The Em­pire Pa­tent 1910

Shooting Gazette - - The Empire Patent 1910 -

W.W. Greener’s in­ten­tion in gun de­sign was to build a gun com­posed of a few sim­ple, strong parts. His son Harry Greener con­tin­ued this tra­di­tion and in pa­tent no. 12012 of 1910 cre­ated the Em­pire boxlock util­is­ing just three parts: a tum­bler, a sear and a spring.

The spring is in­ge­nious, be­ing both a cock­ing de­vice and a main­spring. It is a V spring with the up­per limb longer than the lower. After the gun is fired, the for­ward end of the main­spring projects for­wards slightly through the knuckle. As the bar­rels open, the fore-end iron forces back the main­spring and as it moves back­wards, the up­per limb ro­tates the tum­bler to full cock. In do­ing so, the bottom of the tum­bler rises and com­presses the spring.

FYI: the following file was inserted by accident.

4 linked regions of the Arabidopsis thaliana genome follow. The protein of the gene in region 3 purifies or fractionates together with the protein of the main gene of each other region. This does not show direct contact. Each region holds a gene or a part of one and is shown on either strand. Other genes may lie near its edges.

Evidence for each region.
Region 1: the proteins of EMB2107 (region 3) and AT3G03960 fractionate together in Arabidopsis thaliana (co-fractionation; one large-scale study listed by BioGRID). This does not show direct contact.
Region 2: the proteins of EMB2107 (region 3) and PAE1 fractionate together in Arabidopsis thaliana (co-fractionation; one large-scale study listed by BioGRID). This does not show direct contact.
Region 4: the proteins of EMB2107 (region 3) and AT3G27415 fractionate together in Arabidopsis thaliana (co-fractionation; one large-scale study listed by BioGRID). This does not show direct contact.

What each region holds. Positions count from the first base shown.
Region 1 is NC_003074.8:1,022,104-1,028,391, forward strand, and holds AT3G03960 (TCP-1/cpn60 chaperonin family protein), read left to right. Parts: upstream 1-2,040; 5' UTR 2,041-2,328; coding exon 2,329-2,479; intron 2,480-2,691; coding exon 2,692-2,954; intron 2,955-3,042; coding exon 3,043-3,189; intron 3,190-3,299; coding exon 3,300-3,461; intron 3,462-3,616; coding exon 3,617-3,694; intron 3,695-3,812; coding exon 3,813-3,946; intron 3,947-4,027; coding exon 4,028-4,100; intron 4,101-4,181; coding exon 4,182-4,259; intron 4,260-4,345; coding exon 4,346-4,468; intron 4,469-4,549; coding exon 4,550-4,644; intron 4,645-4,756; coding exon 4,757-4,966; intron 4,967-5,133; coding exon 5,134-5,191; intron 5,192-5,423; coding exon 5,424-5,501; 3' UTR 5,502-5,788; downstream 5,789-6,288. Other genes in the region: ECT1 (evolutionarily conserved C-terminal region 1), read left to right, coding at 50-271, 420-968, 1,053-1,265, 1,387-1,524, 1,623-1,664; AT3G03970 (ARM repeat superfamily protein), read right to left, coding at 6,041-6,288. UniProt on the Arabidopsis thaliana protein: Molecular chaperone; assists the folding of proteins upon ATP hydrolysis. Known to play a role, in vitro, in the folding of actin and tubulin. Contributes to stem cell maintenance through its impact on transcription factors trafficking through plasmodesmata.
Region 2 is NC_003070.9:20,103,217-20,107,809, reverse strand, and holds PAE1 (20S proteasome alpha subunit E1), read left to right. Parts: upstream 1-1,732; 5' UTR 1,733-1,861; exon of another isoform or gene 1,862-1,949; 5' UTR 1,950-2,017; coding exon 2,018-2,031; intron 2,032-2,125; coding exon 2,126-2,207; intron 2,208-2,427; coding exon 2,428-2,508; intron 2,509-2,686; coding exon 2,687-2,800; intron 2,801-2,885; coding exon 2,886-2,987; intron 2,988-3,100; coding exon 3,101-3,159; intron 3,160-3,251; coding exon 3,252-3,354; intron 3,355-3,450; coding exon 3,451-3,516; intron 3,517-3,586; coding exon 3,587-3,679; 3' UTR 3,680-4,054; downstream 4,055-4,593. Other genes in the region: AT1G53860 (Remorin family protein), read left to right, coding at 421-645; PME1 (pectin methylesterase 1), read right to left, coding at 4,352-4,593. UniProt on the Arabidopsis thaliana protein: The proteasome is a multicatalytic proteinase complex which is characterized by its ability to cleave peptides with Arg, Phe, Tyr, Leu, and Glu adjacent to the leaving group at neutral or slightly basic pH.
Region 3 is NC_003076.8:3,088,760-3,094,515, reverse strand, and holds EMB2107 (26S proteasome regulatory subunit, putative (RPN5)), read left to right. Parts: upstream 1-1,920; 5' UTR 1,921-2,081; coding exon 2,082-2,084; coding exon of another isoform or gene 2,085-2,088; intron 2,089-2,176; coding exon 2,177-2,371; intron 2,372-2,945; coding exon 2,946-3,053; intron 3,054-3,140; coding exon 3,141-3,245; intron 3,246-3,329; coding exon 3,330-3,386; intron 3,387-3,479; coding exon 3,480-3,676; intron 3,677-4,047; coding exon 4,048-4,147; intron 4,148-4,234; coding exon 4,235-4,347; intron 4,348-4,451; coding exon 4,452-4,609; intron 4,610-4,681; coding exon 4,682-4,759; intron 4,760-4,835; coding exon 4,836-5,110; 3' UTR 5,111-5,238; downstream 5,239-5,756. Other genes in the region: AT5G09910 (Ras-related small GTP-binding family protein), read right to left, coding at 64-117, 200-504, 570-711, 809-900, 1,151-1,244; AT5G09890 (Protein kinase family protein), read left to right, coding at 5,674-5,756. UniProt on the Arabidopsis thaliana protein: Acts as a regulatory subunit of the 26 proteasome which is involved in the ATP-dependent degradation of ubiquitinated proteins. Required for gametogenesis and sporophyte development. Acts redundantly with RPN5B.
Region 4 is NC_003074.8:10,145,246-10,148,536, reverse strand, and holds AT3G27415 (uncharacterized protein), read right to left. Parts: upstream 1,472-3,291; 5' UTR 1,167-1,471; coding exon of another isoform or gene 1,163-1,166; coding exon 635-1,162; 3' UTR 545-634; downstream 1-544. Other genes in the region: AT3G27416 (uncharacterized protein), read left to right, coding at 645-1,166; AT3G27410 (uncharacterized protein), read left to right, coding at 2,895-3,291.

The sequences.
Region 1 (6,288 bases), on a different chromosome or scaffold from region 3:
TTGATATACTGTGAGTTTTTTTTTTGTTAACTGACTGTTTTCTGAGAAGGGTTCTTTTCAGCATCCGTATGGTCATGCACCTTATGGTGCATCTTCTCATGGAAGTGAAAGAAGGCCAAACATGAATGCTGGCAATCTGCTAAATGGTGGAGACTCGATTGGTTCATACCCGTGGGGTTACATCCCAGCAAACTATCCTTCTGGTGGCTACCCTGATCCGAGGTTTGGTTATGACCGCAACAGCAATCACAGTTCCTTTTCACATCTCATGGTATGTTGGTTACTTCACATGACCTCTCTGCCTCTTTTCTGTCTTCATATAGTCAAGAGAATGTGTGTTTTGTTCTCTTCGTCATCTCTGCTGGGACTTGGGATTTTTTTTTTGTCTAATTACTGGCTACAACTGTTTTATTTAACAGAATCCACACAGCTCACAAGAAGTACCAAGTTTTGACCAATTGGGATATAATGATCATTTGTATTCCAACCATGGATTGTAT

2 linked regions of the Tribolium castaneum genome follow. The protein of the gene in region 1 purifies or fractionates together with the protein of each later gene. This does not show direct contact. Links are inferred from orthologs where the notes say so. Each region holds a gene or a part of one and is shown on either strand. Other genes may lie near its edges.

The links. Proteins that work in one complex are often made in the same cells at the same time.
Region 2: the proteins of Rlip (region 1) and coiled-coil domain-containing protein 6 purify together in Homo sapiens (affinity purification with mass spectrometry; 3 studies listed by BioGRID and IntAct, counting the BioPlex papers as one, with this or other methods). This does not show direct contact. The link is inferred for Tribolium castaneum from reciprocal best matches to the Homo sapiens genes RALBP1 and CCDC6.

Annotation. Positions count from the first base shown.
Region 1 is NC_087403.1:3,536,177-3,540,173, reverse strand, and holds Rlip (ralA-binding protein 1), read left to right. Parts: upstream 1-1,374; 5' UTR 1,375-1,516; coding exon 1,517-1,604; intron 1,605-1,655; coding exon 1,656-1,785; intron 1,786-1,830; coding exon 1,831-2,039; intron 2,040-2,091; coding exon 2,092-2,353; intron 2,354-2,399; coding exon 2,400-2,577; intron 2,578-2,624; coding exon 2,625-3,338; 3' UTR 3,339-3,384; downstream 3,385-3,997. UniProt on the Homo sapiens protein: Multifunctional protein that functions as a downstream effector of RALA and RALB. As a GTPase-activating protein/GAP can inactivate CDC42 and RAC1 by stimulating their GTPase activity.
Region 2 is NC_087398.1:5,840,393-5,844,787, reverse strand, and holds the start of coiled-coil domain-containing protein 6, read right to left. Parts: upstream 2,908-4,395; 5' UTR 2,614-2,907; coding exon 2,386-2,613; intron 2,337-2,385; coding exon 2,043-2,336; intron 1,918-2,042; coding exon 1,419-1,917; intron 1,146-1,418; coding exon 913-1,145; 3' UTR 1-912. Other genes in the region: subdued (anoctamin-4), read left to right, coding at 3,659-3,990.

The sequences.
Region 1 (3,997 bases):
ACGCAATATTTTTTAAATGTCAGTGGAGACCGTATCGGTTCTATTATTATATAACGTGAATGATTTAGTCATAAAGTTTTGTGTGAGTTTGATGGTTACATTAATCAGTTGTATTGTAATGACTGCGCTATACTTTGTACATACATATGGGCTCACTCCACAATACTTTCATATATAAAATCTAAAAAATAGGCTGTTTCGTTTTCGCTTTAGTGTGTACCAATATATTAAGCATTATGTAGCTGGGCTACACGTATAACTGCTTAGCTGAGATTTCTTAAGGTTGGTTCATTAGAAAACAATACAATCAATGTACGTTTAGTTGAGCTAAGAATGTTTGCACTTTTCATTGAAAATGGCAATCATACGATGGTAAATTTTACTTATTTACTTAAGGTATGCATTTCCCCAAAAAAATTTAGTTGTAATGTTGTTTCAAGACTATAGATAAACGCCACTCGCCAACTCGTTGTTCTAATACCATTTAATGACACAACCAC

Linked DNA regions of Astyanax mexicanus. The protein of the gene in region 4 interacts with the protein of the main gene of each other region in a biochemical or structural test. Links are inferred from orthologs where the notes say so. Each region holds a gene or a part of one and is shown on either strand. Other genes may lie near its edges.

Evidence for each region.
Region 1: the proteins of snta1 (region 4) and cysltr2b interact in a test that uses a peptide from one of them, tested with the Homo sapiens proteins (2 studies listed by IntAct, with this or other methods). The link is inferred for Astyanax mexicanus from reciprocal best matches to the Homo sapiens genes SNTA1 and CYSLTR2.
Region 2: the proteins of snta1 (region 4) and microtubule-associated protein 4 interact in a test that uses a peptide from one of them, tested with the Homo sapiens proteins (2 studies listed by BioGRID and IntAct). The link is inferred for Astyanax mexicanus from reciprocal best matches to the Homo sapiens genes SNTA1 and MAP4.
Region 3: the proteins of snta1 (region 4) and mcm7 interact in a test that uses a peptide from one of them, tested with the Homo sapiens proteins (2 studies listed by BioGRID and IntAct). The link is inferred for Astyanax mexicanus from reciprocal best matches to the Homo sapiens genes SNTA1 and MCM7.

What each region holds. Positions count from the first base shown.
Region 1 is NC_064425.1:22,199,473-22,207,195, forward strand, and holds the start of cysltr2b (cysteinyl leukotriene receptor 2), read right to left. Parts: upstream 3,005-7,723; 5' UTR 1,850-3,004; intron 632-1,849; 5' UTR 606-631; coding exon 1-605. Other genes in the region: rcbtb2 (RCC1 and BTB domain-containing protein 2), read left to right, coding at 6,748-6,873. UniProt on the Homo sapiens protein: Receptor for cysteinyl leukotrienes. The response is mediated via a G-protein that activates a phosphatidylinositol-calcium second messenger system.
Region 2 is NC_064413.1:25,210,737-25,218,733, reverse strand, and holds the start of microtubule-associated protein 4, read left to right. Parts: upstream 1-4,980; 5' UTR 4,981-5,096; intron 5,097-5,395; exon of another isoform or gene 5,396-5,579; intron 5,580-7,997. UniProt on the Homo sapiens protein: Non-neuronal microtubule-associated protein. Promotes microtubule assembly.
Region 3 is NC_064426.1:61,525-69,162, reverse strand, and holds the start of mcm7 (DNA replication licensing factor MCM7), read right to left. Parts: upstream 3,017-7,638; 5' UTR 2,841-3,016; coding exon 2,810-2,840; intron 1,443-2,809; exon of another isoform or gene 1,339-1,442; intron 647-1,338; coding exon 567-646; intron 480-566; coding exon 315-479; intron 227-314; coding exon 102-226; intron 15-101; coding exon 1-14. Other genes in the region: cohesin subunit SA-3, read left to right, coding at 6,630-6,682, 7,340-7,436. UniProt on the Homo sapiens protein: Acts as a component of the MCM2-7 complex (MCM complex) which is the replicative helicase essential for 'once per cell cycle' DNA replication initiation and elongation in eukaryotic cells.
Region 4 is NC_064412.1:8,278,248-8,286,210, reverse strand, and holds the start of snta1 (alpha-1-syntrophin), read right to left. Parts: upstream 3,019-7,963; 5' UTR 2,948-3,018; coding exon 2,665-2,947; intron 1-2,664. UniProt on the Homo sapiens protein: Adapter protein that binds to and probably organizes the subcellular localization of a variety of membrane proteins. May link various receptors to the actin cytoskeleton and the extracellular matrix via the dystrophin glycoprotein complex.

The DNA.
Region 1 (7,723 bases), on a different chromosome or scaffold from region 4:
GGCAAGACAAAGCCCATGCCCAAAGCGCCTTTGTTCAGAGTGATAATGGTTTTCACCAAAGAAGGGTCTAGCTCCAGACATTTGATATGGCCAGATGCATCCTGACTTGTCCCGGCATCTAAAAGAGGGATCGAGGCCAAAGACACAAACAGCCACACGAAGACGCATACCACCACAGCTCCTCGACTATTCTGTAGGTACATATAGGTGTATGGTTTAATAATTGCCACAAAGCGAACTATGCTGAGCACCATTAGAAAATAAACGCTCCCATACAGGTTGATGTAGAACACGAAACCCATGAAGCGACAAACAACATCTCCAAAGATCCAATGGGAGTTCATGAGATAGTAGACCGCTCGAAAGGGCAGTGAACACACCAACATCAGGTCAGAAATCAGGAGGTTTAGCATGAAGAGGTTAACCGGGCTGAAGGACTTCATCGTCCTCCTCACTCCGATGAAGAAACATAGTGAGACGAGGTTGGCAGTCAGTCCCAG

The mech­a­nism was sim­ple and ro­bust, and with so few parts was very re­li­able. It is no won­der that from the first gun built in 1910 to the last in 1965, over 17,000 were built and a re­li­able rep­u­ta­tion cre­ated.

The mech­a­nism of the three-part Em­pire showing the sear, the tum­bler and the main­spring.

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